Who will benefit from the research results and how?

One example is robotics. In industry, robotic hands, limbs and vehicles have been used in automatic mass production or carrying out tasks in harsh/remote places. They need many sensing functions, like pressure, acceleration, friction, temperature, light, etc. that can mimic human skin sensing function in order to provide precise feedback to the operators so that they can give a better control to those robotics remotely. Using our technology, one small area of robotic fingertip can ‘feel’ like a human skin by detecting signals of light, heat, force, etc. Our solution is much simpler to design and integrate compared to existing solutions. Therefore, the users, for example robotics industry, can benefit from significantly reduced costs of materials and engineering.


What will be the key result of your research, what do you expect to achieve?

The key research result will be a proof of concept that demonstrates the benefits and functionality of our technology in different sectors including robotics, wellbeing, wearable devices, etc. The key result for commercialization activities is to establish a relationship with a potential partner and identify a future business model, in order to prepare to enter the market after the project.
 

What is your target in near future? Why this subject is important and interesting?

Smart sensing and Internet of Things (IoT) are the foundations of concepts like smart cities/societies and industry 4.0 that will be realized in the near future. Countless number of sensors will be installed in every corner of human life to provide security, comfort and convenience. Our technology is solving the challenge of sensing as many signals, and collecting as many data, as possible at the same time with limited space, size and area of the sensors, i.e. miniaturization of sensing devices. Ultimately, it will contribute to the development of the smart concepts mentioned above.  KNBNNO and its follow-up materials families have the potential to replace complex procedures of producing battery powered multi-sensors with a single, size-adjustable material.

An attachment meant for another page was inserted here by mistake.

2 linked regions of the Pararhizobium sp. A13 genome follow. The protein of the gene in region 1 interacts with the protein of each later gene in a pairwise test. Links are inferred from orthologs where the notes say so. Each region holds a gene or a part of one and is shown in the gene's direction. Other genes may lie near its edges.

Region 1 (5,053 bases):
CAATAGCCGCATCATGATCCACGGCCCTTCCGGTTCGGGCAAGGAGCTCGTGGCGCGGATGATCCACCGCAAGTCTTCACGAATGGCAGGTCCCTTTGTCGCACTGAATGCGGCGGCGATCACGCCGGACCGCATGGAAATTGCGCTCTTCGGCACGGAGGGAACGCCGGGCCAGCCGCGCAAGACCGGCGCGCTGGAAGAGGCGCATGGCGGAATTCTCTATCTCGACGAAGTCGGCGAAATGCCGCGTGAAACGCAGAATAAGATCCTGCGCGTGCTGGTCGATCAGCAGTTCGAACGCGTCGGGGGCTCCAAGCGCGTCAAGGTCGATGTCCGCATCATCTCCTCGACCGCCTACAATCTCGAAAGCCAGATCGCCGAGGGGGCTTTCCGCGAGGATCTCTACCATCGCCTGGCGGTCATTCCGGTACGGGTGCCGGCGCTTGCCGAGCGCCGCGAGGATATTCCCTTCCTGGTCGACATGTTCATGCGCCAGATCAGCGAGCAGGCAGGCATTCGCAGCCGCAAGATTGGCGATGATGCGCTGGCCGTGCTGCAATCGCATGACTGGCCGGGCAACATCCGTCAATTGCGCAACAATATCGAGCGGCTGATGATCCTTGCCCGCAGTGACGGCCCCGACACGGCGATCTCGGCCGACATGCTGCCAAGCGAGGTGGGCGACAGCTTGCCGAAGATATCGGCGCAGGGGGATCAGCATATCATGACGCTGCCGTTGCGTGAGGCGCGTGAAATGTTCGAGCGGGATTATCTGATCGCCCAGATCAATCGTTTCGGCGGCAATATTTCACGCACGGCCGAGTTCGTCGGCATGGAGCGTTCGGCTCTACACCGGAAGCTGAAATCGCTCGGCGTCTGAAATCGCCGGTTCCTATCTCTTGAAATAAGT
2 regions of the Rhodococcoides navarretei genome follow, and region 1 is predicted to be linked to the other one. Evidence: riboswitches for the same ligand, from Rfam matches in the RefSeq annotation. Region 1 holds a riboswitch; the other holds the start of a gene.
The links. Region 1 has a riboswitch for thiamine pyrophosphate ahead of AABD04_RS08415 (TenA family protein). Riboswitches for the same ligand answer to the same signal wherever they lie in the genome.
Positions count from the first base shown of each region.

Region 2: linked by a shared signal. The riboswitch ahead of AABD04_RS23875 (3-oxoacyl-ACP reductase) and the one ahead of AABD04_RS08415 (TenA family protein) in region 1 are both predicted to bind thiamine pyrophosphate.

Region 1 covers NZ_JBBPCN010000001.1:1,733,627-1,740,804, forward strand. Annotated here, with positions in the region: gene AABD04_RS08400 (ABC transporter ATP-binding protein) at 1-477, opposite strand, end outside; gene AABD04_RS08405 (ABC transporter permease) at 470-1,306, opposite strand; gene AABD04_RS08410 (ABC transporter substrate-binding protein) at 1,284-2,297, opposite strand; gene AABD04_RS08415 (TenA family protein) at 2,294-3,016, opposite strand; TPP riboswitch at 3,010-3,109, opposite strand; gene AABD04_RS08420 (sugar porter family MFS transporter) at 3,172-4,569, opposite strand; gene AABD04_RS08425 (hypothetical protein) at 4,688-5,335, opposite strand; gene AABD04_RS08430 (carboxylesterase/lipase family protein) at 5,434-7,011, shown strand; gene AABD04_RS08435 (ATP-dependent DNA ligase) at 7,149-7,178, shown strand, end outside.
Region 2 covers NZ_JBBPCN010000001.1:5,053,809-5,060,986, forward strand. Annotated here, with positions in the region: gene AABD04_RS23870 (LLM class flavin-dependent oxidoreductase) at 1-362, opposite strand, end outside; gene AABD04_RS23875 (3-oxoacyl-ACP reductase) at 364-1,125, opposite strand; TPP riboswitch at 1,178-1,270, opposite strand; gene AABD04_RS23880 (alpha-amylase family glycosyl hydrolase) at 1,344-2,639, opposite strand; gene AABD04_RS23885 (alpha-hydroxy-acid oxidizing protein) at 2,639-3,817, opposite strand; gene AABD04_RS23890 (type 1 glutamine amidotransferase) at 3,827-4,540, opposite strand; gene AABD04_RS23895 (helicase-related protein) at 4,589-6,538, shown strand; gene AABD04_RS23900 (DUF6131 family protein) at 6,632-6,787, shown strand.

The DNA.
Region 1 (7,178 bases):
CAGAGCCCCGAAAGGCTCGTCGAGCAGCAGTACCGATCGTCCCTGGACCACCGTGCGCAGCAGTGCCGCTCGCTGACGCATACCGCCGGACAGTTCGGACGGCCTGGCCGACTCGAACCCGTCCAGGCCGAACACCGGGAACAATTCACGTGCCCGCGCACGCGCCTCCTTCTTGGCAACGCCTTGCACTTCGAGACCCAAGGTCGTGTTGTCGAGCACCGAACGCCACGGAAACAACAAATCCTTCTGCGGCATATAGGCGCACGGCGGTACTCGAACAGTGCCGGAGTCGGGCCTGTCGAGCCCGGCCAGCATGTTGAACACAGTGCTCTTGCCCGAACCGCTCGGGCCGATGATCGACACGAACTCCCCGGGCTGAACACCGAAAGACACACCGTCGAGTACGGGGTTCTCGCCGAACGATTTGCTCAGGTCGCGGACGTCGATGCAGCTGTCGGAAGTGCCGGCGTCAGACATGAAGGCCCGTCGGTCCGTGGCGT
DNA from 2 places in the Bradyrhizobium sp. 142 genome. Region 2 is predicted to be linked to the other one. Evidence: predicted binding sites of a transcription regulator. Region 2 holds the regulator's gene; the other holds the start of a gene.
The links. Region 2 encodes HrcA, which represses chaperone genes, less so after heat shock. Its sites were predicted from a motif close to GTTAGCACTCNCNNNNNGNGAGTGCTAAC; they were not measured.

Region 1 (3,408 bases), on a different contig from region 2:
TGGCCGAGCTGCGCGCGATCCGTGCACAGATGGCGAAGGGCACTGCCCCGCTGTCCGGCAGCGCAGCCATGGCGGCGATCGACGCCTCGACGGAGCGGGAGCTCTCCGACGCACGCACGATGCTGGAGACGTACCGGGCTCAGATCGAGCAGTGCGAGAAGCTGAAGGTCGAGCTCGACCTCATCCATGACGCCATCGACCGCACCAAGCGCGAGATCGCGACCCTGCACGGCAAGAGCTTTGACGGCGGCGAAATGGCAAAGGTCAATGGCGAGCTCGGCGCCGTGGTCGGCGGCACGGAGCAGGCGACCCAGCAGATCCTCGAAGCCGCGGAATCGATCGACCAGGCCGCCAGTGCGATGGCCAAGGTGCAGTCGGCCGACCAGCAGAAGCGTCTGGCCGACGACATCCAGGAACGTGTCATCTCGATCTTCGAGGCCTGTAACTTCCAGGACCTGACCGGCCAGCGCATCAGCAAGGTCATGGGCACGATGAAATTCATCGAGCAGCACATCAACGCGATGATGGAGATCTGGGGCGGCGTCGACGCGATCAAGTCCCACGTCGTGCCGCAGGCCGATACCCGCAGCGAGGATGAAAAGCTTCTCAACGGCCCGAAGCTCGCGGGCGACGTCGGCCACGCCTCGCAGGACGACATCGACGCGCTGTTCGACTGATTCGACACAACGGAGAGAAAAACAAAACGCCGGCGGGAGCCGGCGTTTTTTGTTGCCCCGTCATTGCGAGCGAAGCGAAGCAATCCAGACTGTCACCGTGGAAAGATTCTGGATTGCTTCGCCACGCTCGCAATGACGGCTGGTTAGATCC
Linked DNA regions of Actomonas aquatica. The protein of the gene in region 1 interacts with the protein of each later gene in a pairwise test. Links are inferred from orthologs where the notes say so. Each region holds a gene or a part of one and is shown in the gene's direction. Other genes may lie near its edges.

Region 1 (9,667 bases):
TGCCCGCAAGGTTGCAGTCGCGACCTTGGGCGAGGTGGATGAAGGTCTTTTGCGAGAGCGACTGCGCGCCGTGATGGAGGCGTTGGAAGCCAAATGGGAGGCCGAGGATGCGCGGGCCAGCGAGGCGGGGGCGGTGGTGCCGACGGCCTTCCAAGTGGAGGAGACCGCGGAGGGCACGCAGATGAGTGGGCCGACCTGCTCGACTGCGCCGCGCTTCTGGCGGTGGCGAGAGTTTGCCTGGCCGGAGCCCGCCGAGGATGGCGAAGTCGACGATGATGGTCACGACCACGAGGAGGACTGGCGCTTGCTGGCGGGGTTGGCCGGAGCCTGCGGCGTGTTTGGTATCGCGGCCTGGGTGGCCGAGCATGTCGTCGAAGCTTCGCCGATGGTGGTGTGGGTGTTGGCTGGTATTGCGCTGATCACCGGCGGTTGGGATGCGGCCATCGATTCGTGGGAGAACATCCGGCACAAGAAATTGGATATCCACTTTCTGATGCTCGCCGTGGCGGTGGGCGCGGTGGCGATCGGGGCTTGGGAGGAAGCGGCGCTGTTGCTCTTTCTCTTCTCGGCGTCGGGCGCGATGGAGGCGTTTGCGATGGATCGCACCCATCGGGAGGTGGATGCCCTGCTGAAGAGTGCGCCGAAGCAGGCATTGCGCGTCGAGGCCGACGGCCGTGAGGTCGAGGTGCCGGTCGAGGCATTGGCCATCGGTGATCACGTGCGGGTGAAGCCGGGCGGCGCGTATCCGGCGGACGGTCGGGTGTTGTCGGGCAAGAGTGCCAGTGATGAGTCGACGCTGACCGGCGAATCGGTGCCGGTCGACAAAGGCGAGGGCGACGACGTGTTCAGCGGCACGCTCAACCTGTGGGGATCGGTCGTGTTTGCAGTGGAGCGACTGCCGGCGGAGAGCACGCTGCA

What issue, phenomenon, question or context do the research results concern / cover?

One issue is to find a proper application area for our novel material, KNBNNO. As it was derived from curiosity-driven scientific research without a targeted market at the beginning, the task now is to narrow down its application area and try to open the market over there.


Who are affected by the topic and results?

Anyone utilizing sensors or looking for multi-sensing solutions in industry or consumer electronics can get benefits. The first beneficiaries of KNBNNO will be the sensor and consumer electronics manufacturers who embrace this new technology and apply it to their products. These are followed by the companies that design and implement smart buildings & infrastructure, sensor networks and industrial automation lines that require sensing of temperature, pressure, movement, humidity and light.
 
After that comes e-textiles and smart skins developed for health and remote patient monitoring. At some point exoskeletons and robots requiring human skin-like multifunctional sensing will also utilize the technology. Finally, the next generation of prostheses that are able to sense environmental stimuli can start to explore the material’s sensing and energy harvesting capabilities.


What is the scientific significance of the expected results?

A success of this project will inspire the scientific community to dedicate to further developing the material to make it more capable of doing multi-sensing and multi-source energy harvesting tasks.


Are you planning to found a company in the future?

Founding a company is one of the options for future business model after the project. Although we prefer this route, we will carefully analyze several options for commercialization during the project and choose the most appropriate one for this technology. The form of incorporation and optimal business model of the upcoming company are still open.

At the moment, we are searching for 1-2 collaborative POC partners from well-established companies, whose business and products can benefit from the versatility, robustness, cost effectiveness and multi-sensing capabilities of KNBNNO.

 



More about the subject

Published paper “A Single‐Material Multi‐Source Energy Harvester, Multifunctional Sensor, and Integrated Harvester–Sensor System—Demonstration of Concept”.

Last updated: 18.12.2020